Psalm 15 | To Be Like You

DAVID GOFF | November 14, 2020




Lord, who may abide in Your tabernacle?
Who may dwell in Your holy hill?


He who walks uprightly,
And works righteousness,
And speaks the truth in his heart;
He who does not backbite with his tongue,
Nor does evil to his neighbor,
Nor does he take up a reproach against his friend;
In whose eyes a vile person is despised,
But he honors those who fear the Lord;
He who swears to his own hurt and does not change;
He who does not put out his money at usury,
Nor does he take a bribe against the innocent.


He who does these things shall never be moved.


Psalm 15


Just over two years ago, our family decided to move into a new home. We loved our previous home and the almost 15 years we spent there raising our children. We had exceptional neighbors, and our house provided us plenty of room to spread out.


However, towards the last few years, the house began to show its age. Walls we used to regularly re-paint now had pinholes and smudges all over them. Wooden floors that used to be shiny and smooth were now dull and scratched. And the neat and tidy attic had become a graveyard for abandoned birds’ nests.


What had happened over those years can be summed up in one word, “neglect.” We neglected to put in the effort to keep our house well-maintained and up to date. And it showed!


Similarly, we can neglect our relationship with God. And it too will show in our lives. You see, when we lose our zeal to be more like Jesus, our sin creates a barrier - interrupting fellowship with Him. As children of God who long to be in His presence, this should trouble us.


The good news is that Psalm 15 can help us move from neglect to being more like Jesus. The Psalmist, David, does this by showing us how we can become more like Christ:


Reflect the Character of the Lord


The Psalm begins with David asking, “Lord, who may abide in Your tabernacle? Who may dwell in Your holy hill?” (Psalm 15:1) By these two questions and throughout the Psalms, we see David’s heart to live a life pleasing to the Lord.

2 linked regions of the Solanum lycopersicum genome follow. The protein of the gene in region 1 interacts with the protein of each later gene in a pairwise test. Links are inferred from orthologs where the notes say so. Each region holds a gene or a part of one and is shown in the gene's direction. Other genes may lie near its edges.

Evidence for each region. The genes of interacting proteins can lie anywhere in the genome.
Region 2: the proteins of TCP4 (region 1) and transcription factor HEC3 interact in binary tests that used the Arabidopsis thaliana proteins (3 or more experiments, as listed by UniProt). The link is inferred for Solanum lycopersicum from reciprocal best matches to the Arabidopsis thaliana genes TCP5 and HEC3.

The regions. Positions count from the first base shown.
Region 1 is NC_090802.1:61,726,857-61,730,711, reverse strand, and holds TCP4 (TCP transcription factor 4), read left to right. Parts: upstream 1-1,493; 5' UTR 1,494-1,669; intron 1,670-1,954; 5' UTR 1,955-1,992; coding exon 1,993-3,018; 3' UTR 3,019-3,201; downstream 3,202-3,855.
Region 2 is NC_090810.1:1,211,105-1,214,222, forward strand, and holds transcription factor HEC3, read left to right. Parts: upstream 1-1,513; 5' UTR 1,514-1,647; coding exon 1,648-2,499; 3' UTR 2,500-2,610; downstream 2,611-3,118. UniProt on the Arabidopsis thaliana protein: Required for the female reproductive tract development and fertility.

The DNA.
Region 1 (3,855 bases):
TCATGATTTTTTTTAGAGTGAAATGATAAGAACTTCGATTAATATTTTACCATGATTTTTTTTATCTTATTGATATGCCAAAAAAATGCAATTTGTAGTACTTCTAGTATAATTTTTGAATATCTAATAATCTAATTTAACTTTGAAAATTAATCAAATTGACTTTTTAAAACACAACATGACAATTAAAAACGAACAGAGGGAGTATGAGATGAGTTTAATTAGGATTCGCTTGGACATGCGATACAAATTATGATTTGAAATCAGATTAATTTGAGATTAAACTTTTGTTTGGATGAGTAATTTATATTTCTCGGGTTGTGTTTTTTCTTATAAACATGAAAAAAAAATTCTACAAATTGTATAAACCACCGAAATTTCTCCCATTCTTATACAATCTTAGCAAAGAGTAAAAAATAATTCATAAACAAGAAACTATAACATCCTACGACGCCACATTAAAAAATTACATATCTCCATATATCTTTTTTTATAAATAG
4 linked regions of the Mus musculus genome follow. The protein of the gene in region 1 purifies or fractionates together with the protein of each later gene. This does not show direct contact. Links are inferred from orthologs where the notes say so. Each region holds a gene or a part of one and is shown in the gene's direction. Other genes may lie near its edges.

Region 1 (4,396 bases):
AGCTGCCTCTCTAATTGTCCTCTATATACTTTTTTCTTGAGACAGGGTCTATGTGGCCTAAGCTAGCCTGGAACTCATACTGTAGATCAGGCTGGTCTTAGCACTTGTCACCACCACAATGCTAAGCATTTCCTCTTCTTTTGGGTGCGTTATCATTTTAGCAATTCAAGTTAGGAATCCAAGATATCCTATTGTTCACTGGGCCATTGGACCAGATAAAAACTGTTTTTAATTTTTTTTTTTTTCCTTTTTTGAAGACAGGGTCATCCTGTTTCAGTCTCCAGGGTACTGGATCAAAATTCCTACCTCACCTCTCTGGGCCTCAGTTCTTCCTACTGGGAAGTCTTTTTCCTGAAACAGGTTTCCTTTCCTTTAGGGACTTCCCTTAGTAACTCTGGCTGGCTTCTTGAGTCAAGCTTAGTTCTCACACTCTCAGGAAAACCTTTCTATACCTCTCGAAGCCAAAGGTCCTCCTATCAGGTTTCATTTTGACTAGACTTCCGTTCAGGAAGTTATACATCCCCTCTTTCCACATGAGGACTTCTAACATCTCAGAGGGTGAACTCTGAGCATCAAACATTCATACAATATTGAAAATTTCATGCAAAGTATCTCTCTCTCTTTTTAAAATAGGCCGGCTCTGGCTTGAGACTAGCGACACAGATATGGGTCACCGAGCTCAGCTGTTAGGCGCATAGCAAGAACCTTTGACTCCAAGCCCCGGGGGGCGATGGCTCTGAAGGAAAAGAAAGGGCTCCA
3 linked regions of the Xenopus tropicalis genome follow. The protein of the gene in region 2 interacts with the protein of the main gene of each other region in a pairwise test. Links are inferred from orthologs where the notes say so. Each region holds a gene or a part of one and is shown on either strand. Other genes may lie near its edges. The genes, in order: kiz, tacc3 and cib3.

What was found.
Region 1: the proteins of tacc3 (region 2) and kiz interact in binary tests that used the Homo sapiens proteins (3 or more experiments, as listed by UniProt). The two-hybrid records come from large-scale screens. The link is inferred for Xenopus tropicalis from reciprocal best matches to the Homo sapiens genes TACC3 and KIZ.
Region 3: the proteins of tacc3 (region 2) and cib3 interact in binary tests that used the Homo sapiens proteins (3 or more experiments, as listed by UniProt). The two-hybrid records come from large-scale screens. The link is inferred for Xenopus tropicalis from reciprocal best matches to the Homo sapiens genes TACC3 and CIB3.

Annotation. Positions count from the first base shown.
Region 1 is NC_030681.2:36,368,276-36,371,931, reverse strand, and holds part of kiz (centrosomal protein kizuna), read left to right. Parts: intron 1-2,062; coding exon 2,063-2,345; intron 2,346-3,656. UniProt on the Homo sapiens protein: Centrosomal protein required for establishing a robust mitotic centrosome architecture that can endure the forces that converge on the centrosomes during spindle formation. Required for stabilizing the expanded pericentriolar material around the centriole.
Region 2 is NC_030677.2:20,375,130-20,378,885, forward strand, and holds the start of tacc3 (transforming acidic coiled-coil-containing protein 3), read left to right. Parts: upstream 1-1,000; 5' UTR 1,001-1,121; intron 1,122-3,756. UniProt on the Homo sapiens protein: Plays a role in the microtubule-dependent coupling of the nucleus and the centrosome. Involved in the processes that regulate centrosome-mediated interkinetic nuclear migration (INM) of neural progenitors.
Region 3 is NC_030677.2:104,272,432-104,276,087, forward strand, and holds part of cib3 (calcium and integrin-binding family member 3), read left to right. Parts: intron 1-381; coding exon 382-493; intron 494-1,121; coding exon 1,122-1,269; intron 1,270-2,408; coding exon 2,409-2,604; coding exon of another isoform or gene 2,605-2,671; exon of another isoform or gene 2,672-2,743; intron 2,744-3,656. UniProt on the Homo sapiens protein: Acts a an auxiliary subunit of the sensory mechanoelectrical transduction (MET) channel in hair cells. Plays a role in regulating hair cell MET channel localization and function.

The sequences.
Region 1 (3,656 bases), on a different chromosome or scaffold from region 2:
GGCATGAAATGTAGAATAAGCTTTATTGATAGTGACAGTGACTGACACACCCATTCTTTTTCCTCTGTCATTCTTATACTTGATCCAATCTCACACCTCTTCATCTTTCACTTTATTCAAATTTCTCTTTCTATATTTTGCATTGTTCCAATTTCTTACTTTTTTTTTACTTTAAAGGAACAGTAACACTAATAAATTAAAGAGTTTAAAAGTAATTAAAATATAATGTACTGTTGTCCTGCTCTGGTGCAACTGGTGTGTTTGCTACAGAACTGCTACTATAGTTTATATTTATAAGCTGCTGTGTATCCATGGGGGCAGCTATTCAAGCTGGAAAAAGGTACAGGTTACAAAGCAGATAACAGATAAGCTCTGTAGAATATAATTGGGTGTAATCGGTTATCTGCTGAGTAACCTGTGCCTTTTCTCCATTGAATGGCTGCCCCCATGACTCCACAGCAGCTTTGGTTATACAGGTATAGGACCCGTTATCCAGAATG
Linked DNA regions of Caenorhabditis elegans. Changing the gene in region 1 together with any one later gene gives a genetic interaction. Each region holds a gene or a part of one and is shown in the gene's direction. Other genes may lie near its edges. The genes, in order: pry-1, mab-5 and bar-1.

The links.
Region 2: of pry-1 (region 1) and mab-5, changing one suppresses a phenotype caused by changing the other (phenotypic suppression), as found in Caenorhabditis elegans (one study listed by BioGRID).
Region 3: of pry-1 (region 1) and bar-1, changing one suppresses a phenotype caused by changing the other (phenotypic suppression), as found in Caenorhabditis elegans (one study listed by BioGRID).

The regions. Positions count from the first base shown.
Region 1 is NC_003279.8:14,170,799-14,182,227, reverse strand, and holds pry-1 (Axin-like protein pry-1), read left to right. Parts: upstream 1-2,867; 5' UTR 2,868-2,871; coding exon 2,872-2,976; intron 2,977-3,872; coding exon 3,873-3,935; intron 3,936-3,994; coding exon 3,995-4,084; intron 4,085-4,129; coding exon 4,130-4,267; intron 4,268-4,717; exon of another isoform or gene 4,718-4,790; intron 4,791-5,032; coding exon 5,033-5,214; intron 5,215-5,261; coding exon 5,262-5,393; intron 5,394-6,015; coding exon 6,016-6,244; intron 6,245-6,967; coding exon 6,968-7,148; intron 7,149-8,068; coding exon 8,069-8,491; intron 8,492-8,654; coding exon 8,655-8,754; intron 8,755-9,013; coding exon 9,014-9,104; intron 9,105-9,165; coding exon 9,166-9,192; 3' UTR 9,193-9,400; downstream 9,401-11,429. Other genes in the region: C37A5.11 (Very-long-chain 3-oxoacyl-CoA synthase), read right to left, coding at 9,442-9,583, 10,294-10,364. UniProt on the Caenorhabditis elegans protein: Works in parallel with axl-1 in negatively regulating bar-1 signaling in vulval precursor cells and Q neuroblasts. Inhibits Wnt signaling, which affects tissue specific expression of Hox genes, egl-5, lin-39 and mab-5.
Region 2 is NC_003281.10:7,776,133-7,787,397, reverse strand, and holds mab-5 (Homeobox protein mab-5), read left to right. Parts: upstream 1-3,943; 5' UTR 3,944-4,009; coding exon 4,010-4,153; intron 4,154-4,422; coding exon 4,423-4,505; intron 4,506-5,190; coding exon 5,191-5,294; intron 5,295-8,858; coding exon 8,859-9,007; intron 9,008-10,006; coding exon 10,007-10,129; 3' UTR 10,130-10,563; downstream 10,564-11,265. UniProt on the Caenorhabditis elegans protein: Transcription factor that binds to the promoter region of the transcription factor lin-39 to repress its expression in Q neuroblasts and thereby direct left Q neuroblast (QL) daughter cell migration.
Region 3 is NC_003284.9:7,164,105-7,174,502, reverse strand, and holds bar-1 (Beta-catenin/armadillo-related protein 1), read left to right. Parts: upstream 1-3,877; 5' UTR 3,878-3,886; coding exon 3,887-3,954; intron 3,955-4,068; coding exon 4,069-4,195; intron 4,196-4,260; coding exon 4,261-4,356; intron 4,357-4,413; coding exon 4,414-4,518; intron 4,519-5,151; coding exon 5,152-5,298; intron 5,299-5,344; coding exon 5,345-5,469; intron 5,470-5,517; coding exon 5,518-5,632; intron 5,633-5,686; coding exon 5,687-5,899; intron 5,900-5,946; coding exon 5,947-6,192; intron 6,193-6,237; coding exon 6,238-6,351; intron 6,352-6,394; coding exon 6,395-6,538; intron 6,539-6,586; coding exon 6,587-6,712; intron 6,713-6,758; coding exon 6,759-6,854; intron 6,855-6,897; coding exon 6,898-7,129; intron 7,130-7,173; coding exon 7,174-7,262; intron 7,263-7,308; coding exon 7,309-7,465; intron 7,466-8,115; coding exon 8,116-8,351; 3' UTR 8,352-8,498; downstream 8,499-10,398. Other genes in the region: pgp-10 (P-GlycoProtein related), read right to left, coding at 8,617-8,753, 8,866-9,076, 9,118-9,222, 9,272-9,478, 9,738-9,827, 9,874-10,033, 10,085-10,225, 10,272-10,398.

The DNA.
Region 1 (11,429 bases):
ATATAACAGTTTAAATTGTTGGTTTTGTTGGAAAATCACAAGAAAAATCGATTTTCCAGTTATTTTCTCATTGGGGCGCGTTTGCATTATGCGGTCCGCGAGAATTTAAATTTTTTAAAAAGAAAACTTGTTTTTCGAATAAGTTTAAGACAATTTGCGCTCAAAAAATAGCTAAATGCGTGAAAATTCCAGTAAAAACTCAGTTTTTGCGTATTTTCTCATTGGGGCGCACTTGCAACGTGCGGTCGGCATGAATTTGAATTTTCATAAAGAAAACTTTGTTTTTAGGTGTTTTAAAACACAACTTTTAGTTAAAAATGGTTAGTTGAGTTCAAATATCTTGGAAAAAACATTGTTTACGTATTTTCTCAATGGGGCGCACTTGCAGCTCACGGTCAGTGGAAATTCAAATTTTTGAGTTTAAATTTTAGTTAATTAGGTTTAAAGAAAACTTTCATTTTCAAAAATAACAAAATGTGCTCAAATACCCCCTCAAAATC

In Psalm 42:2, it says that David thirsted after God, and he eagerly desired to appear before Him. His life-long pursuit was to be in the presence and fellowship of the Lord. Therefore, he needed God’s instruction to guide him in his sanctification.


The Lord responds to David’s heart-felt questions by revealing the character of a godly person through five illustrative examples:


1.   Upright Lifestyle (2a)

The first character example we see is of a person whose lifestyle is pleasing to the Lord. We see this in their walk and their righteous deeds. In the original language, the word for uprightly is Ta-mim, which means without defect or blameless. In other words, no accusation can stick against this person.


Proverbs 22:1 says that “A good name is to be more desired than great wealth; Favor is better than silver and gold.” This is a person whose character is on display by his conduct and through the good things he does. This person is said to be rich in God’s favor.


2.   Righteous Words (2b-3a)

Secondly, the words of this person’s mouth please the Lord. We see this first by the words spoken within their heart. Before the words form on their lips - they form truthfully within their hearts. This is because the heart is where the battle of our words first takes place.


Solomon said in Proverbs 4:23; we must guard our hearts for everything in our life flows from it. This person guards their heart, and as a result, there is no backbiting or other symptoms of a poisoned heart. They desire that all the words of their mouth please the Lord.


3.   Love for Neighbors (3b)

The next character attribute shows this person has a love for their neighbors. We may feel like this attribute is low on God’s priority list. But, Jesus’ teaching on “loving your neighbor as yourself “is stressed by its abundant use (eight times) in the Bible. In fact, in Matthew 22:37-39, Jesus’ words teach us that loving your neighbor and the First Commandment is what all the Law and the Prophets hang on.